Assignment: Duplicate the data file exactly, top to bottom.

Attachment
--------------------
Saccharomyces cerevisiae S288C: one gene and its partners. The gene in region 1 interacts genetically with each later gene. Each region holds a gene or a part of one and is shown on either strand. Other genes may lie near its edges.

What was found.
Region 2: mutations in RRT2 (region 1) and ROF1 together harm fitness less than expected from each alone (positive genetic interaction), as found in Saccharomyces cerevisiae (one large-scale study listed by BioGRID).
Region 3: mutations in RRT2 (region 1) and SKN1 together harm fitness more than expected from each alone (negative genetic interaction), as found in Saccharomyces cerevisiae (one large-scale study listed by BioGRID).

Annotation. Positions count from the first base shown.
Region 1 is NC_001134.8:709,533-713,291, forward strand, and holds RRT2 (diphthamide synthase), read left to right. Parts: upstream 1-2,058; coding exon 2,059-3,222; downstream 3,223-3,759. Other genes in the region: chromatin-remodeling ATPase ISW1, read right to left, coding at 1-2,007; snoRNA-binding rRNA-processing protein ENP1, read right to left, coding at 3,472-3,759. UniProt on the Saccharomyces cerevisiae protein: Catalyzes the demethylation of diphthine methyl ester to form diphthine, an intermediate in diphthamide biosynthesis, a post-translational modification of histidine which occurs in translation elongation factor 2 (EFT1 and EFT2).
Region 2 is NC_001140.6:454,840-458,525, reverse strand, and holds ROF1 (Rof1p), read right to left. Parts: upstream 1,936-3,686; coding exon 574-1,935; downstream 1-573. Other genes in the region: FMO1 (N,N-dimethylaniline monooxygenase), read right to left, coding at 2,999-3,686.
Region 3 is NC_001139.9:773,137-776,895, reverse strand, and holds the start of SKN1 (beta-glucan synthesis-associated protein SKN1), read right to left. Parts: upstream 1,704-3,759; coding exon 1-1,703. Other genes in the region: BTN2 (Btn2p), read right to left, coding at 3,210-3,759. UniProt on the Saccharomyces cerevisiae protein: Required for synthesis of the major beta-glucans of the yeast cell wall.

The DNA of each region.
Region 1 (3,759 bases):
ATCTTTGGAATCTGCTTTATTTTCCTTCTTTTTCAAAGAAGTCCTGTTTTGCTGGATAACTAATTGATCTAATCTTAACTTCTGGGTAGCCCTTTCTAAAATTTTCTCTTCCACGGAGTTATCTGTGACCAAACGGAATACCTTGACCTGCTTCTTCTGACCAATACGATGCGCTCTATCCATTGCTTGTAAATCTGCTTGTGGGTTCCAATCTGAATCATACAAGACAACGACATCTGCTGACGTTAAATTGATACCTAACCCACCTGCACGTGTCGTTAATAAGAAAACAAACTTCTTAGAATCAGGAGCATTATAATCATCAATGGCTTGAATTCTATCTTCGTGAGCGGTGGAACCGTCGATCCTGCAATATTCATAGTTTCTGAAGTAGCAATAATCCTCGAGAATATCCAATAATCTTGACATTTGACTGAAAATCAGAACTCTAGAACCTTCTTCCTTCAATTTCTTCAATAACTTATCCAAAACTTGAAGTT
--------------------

Saccharomyces cerevisiae S288C: one gene and its partners. The gene in region 1 interacts genetically with each later gene. Each region holds a gene or a part of one and is shown on either strand. Other genes may lie near its edges.

What was found.
Region 2: mutations in RRT2 (region 1) and ROF1 together harm fitness less than expected from each alone (positive genetic interaction), as found in Saccharomyces cerevisiae (one large-scale study listed by BioGRID).
Region 3: mutations in RRT2 (region 1) and SKN1 together harm fitness more than expected from each alone (negative genetic interaction), as found in Saccharomyces cerevisiae (one large-scale study listed by BioGRID).

Annotation. Positions count from the first base shown.
Region 1 is NC_001134.8:709,533-713,291, forward strand, and holds RRT2 (diphthamide synthase), read left to right. Parts: upstream 1-2,058; coding exon 2,059-3,222; downstream 3,223-3,759. Other genes in the region: chromatin-remodeling ATPase ISW1, read right to left, coding at 1-2,007; snoRNA-binding rRNA-processing protein ENP1, read right to left, coding at 3,472-3,759. UniProt on the Saccharomyces cerevisiae protein: Catalyzes the demethylation of diphthine methyl ester to form diphthine, an intermediate in diphthamide biosynthesis, a post-translational modification of histidine which occurs in translation elongation factor 2 (EFT1 and EFT2).
Region 2 is NC_001140.6:454,840-458,525, reverse strand, and holds ROF1 (Rof1p), read right to left. Parts: upstream 1,936-3,686; coding exon 574-1,935; downstream 1-573. Other genes in the region: FMO1 (N,N-dimethylaniline monooxygenase), read right to left, coding at 2,999-3,686.
Region 3 is NC_001139.9:773,137-776,895, reverse strand, and holds the start of SKN1 (beta-glucan synthesis-associated protein SKN1), read right to left. Parts: upstream 1,704-3,759; coding exon 1-1,703. Other genes in the region: BTN2 (Btn2p), read right to left, coding at 3,210-3,759. UniProt on the Saccharomyces cerevisiae protein: Required for synthesis of the major beta-glucans of the yeast cell wall.

The DNA of each region.
Region 1 (3,759 bases):
ATCTTTGGAATCTGCTTTATTTTCCTTCTTTTTCAAAGAAGTCCTGTTTTGCTGGATAACTAATTGATCTAATCTTAACTTCTGGGTAGCCCTTTCTAAAATTTTCTCTTCCACGGAGTTATCTGTGACCAAACGGAATACCTTGACCTGCTTCTTCTGACCAATACGATGCGCTCTATCCATTGCTTGTAAATCTGCTTGTGGGTTCCAATCTGAATCATACAAGACAACGACATCTGCTGACGTTAAATTGATACCTAACCCACCTGCACGTGTCGTTAATAAGAAAACAAACTTCTTAGAATCAGGAGCATTATAATCATCAATGGCTTGAATTCTATCTTCGTGAGCGGTGGAACCGTCGATCCTGCAATATTCATAGTTTCTGAAGTAGCAATAATCCTCGAGAATATCCAATAATCTTGACATTTGACTGAAAATCAGAACTCTAGAACCTTCTTCCTTCAATTTCTTCAATAACTTATCCAAAACTTGAAGTT